The Ascension, Coronation of the Virgin, Pentecost and King David, four scenes on a single leaf, in French, from an illuminated manuscript on vellum
This is a complete leaf from an extremely unusual manuscript which was broken up before 1834 (when a leaf appeared in the Heber sale) and widely dispersed. Complete and untrimmed single leaves of this manuscript are rare; apart from the present leaf and the following lot only the Korner miniature and those held by the Art Institute of Chicago and the British Library have their French text and borders. The painting has considerable primitive charm, and can be traced to Metz. The style is related to that found in Vienna, ÖNB MS. 2583 and BnF, ms. lat. 6918.
The manuscript is usually described as a Biblia Pauperum or Bible Historiale, but the present leaf suggests that it was an illuminated Psalter cycle, closely related in form and content to those of the Huth Psalter (Brit. Lib. Addit. MS. 38116; post-1280, England; Morgan, Early Gothic Manuscripts, 1988, ii, 167-9) and the Munich Psalter (Munich, Bayerische Staatsbibliotek Clm. 835; c.1200-10, England; Morgan, ibid. i, 68-72), respectively. Comment has also been made on these cycles by C. M. Kauffmann, Biblical Imagery in Medieval England, 700-1550, 2003, pp.151-6. In form the present leaf resembles the Huth Psalter, which has a complete New Testament cycle illustrated with two or four compartmented miniatures. However, in content the now-dispersed manuscript closely resembles the Munich Psalter. Comparison of the numbers which accompany the miniatures on the complete leaves from the dispersed manuscript suggest that there were at least two picture cycles. Moreover, the presence of the full-length portrait of King David on the present leaf is quite exceptional, and only makes sense if one of the cycles terminated at this stage and was followed by the Psalms; of all the miniatures to survive on complete leaves, that containing David is the only one without a caption, and of those which have survived trimmed to their borders, it is the only one with no obvious narrative content. The Munich Psalter contains a New Testament cycle with scenes up to Pentecost, followed by Psalms 1-51, a further group of miniatures related to the first cycle, and then Psalms 51-150, followed by a final group of miniatures of a more general subject. It seems very likely that the now-dispersed manuscript followed a similar course, and to judge from the number of leaves which have emerged so far (32 leaves with a total of 124 miniatures) it was a spectacular undertaking, which doubtlessly drew on the experience of the skilled artisans established in Metz by the bibliophilic bishop, Reginald de Bar (held office 1302-16).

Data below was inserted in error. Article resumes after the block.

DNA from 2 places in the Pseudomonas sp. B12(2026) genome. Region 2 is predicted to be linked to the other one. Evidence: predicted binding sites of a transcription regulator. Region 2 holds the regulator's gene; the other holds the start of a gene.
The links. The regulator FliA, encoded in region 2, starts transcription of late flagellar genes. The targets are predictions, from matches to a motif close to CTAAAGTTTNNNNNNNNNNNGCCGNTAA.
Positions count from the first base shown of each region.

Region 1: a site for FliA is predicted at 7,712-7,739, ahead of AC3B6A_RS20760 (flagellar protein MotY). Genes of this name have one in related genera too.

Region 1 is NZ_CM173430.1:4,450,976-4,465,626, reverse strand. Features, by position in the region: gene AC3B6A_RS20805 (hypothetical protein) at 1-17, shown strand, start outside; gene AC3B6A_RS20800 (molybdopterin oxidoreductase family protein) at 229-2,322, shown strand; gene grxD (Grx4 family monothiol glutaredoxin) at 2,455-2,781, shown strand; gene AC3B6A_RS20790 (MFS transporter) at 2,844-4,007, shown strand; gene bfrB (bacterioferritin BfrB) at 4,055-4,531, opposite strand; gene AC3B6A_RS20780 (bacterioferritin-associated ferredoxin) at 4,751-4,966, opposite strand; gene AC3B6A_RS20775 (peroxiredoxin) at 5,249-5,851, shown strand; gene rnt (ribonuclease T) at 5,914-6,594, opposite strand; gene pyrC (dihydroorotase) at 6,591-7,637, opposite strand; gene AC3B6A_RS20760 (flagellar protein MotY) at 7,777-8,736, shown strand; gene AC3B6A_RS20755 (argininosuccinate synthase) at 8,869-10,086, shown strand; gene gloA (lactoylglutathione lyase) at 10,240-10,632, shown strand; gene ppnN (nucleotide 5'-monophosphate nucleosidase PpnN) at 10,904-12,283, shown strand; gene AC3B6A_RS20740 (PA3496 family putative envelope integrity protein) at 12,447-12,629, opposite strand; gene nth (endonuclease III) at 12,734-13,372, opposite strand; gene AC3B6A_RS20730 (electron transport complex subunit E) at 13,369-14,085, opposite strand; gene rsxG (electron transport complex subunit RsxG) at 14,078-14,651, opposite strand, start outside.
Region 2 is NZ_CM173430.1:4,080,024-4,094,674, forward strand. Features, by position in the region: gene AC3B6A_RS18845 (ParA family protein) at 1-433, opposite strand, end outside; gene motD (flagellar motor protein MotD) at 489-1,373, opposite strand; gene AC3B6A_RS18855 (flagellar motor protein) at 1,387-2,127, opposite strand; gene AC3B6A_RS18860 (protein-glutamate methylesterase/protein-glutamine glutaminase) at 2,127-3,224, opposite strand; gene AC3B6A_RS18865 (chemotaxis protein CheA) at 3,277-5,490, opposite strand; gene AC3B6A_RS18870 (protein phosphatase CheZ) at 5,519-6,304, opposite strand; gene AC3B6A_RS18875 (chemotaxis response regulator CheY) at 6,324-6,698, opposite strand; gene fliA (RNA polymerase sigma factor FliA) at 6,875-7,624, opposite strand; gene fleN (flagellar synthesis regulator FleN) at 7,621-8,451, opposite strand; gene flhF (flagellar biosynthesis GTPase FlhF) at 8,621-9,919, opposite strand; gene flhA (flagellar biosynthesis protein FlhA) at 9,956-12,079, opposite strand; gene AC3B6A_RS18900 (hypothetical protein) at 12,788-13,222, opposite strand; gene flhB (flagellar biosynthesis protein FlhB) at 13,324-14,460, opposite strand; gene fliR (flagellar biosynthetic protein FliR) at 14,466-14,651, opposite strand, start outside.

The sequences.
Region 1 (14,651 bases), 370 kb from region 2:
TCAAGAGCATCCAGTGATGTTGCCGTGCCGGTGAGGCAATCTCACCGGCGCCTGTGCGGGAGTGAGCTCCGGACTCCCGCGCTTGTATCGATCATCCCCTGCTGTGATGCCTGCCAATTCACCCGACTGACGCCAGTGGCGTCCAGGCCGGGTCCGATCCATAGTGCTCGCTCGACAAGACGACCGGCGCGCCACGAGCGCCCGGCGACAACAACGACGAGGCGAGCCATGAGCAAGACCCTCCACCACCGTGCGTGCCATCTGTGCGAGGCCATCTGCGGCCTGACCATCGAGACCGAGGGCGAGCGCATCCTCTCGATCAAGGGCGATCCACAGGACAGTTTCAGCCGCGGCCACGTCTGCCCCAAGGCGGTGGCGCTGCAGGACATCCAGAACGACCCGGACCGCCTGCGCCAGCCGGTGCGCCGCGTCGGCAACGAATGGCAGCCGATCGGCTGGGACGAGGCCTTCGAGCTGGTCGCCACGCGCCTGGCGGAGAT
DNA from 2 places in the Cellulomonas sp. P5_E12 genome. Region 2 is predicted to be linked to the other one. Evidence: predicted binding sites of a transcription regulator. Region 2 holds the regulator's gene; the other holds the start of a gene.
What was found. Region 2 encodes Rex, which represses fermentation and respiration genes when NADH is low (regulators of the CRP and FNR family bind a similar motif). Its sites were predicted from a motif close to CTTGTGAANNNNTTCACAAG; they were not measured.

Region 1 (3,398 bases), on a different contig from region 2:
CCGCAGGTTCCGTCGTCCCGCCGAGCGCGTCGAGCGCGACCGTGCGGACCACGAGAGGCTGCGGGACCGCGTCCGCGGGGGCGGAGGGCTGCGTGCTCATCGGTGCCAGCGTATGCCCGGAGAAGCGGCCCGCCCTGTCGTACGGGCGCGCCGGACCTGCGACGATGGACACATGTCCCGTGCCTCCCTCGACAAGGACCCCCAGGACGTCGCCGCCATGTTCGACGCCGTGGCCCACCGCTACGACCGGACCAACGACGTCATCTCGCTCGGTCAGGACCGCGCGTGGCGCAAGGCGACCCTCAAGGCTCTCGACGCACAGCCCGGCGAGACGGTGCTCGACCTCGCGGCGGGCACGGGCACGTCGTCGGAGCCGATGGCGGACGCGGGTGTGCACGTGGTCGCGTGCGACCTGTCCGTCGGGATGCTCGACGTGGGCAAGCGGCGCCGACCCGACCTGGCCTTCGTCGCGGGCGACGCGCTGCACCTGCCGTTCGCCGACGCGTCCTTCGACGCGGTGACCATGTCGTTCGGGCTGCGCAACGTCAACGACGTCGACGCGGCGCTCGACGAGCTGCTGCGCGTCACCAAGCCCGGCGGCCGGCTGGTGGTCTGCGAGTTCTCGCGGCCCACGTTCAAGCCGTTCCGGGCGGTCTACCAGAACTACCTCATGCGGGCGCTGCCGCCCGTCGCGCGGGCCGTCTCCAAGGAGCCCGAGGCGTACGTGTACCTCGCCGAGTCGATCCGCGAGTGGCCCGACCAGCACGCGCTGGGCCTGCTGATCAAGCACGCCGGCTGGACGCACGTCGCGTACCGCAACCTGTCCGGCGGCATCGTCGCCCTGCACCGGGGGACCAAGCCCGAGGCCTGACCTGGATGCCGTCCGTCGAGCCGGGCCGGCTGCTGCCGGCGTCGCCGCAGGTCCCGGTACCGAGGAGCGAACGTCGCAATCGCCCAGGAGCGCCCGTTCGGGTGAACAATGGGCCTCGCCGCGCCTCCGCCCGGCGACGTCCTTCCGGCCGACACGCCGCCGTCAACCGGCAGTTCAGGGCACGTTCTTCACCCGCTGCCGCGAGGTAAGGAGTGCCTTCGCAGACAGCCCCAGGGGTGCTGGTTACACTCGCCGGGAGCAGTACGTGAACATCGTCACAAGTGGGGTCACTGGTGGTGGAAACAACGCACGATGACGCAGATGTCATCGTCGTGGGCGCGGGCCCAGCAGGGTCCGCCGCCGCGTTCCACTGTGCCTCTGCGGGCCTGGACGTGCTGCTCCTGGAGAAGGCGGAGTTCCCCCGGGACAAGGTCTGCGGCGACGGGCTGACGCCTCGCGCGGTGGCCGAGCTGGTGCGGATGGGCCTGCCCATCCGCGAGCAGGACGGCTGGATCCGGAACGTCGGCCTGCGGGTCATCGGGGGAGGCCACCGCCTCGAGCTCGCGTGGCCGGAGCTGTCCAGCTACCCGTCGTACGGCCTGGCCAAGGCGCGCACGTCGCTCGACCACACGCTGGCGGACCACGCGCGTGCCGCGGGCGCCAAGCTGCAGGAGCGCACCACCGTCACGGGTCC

The order of the known leaves of the original manuscript can be reconstructed thus:
New Testament cycle
(1) Marriage of the Virgin & the Annunciation (lower portion cut away): Sotheby's, 6 December 1954, lot 10; again in our rooms 17 December 1991, lot 21.
(2) The Visitation; the Nativity; the Annunciation to the Shepherds; the three Magi: in the Lilly Library, Bloomington, Indiana, Ricketts fragment 19 (De Ricci, Census, p.620).
(3) Massacre of the Innocents; Flight into Egypt; Presentation; Christ among the doctors: Sotheby's, 28 March 1923, lot 707 & 14 July 1981, lot 26.
(4) The following lot in this sale.
(5) The Betrayal; Judas hanging himself before Pilate; the Scourging: Sotheby's, 6 December 1954, lot 8 & 10 December 1962, lot 105; A. G. Thomas, cat.12 (1963), no. 8; Sotheby's, 7 December 1982, lot 11.
(6) Scenes from the Crucifixion of Christ; Christ carrying the cross, the Crucifixion; the Deposition; the burial of Christ; numbered 'xxii-xxv': Art Institute of Chicago, no. 1922.2 (purchased from W. Voynich in 1922).
(7) Scenes from the Resurrection of Christ; Christ with the three Maries, Christ outside with pilgrims; Christ inside the house at Emmaus; numbered 'xxx-xxxiii': Art Institute of Chicago, no. 1922.3 (purchased from W. Voynich in 1922).
(8) Incredulity of St. Thomas; Christ appearing to the Apostles; the Miraculous draught of Fish; the Supper at Emmaus: Gélis Didot sale, Paris, 12 April, 1897, lot 59 (now Fitzwilliam Museum MS. Marley Cutting Fr.19).
(9) The present lot in this sale.
Second picture cycle
(10) The Apostles preaching; SS. Peter and John curing the sick; St. Peter baptising: Sotheby's 6 December 1954, lot 9.
(11) Scenes from the Acts of the Apostles: Sotheby’s, 6 December 1954, lot 9; Sotheby's, 22 June 2004, lot 17.
(12) Scenes from the Miracles of St. Peter, numbered 'ix-xii': Art Institute of Chicago, no. 1922.1 (purchased from W. Voynich in 1922).
(13) Scenes from the Lives of SS. Stephen & Paul (presumably as Metz Cathedral is dedicated to St. Stephen), numbered 'xiii-xvi': Sir Thomas Phillipps' Collection, then Eric Korner Collection, sold Sotheby's, 19 June 1990, lot 14.
(14) Scenes from the life of St. Paul: bound with printed book in the Heber sale (Sermons of St. Leo, c.1490), Sotheby's, 26 April, 1834, lot 4089 (now Bodleian Auct.7 Q & inf.2.9: Pächt & Alexander, I, no. 604).
Third picture cycle
(15) British Library Additional MS. 19,992, a fragment of 18 contiguous leaves, with scenes from the life of Joseph on their versos, numbered 'i-lxxiii'. Leaves trimmed a few centimetres when re-bound. Purchased from "Messr Boone 11 Novr 1854"; note on flyleaf.